A recent study found that the live herpes zoster virus vaccine does not, in fact, cause a higher risk of anterior segment complications in patients.

Using a healthcare database in the United States of nine million patients, the study authors evaluated records for herpes zoster-related anterior segment diseases, or “events.” Patients who did not have an event before the index dates were separated into two cohorts. On the index date, cohort one received the live virus vaccine while cohort two was diagnosed with nonophthalmic zoster. The recurrent cohorts consisted of those who had an event at least six months prior to the index date. They were placed into cohorts three and four based on the same criteria as cohorts one and two, respectively.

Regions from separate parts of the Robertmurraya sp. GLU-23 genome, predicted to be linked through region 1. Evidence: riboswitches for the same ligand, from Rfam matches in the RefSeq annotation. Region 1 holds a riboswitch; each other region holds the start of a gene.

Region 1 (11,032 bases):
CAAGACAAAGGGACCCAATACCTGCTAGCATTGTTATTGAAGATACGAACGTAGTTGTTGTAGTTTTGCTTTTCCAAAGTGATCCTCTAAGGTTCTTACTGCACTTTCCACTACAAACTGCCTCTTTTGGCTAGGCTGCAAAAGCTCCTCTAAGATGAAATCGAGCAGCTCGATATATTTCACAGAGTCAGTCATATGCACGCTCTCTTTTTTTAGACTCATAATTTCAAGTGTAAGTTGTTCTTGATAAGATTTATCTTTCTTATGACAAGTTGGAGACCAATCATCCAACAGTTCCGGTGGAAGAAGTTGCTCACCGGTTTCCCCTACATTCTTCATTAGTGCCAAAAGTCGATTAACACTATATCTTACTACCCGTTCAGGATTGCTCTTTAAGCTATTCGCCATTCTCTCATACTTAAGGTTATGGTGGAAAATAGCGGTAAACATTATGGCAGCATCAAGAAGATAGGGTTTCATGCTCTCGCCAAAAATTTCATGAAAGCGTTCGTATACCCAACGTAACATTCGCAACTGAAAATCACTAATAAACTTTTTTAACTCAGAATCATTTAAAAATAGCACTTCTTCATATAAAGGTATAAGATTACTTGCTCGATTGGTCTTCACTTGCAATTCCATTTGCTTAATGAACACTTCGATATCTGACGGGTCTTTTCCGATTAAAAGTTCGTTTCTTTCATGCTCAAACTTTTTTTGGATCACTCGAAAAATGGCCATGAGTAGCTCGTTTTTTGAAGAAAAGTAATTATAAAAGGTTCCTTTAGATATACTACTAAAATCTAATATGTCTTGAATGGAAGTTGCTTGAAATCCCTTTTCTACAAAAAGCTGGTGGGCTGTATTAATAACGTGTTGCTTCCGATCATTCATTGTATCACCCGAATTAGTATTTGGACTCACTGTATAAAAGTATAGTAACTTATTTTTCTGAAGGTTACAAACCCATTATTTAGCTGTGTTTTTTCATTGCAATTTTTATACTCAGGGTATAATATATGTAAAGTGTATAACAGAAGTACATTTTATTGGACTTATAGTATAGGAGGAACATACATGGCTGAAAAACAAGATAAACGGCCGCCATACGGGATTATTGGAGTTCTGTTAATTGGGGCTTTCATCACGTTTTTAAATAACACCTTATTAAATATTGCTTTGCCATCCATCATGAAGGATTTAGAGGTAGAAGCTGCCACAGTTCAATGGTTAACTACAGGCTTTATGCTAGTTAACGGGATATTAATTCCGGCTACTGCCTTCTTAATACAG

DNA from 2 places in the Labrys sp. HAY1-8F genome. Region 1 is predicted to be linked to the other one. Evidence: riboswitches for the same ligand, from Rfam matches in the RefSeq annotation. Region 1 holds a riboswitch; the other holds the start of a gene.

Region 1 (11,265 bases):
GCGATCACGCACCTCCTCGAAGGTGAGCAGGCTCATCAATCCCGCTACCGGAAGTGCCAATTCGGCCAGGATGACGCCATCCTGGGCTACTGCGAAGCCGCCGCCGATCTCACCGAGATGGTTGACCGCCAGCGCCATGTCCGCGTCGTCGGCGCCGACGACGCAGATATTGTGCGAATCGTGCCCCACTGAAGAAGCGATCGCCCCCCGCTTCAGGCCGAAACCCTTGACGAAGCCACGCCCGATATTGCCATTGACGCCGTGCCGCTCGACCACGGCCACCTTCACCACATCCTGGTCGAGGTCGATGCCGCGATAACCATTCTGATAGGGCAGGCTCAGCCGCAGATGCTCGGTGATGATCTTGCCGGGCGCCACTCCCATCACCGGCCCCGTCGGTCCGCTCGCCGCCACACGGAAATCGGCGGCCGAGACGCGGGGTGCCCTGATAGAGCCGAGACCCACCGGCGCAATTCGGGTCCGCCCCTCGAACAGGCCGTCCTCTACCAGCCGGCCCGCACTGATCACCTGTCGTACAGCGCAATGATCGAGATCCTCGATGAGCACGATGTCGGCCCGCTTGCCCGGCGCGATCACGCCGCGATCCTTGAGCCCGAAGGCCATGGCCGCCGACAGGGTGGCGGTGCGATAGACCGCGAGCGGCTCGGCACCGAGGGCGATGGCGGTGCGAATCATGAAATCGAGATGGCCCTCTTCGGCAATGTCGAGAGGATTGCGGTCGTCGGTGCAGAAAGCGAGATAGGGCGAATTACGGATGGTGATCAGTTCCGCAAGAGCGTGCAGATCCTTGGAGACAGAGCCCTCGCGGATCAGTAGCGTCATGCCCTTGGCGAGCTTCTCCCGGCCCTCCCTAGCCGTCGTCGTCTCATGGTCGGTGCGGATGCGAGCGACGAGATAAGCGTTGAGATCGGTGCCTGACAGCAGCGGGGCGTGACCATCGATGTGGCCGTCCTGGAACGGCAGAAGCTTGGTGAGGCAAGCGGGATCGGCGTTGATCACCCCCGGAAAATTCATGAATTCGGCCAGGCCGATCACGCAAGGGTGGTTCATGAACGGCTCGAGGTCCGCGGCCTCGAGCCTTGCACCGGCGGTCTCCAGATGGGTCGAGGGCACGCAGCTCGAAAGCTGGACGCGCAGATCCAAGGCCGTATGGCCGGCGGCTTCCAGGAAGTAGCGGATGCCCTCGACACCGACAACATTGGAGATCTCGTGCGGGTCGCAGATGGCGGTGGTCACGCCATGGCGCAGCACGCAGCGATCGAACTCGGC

Of the participants, 72,141 were vaccine-users and 133,604 were not. In cohort one, 379 events occurred compared with 1,032 in cohort two. Among patients with recurrent disease, 2,679 used the vaccine and 9,421 did not. There were 16 events in cohort three and 86 in cohort four.

From these findings, the study concludes that there is no further risk of anterior segment complications in patients who use the live virus vaccine.

Liu RT, Yeung SN, Carleton B, et al. Risk of anterior segment complications associated with the live herpes zoster vaccine: evidence from a health-claim database. Cornea. 2018;37(8):952-6.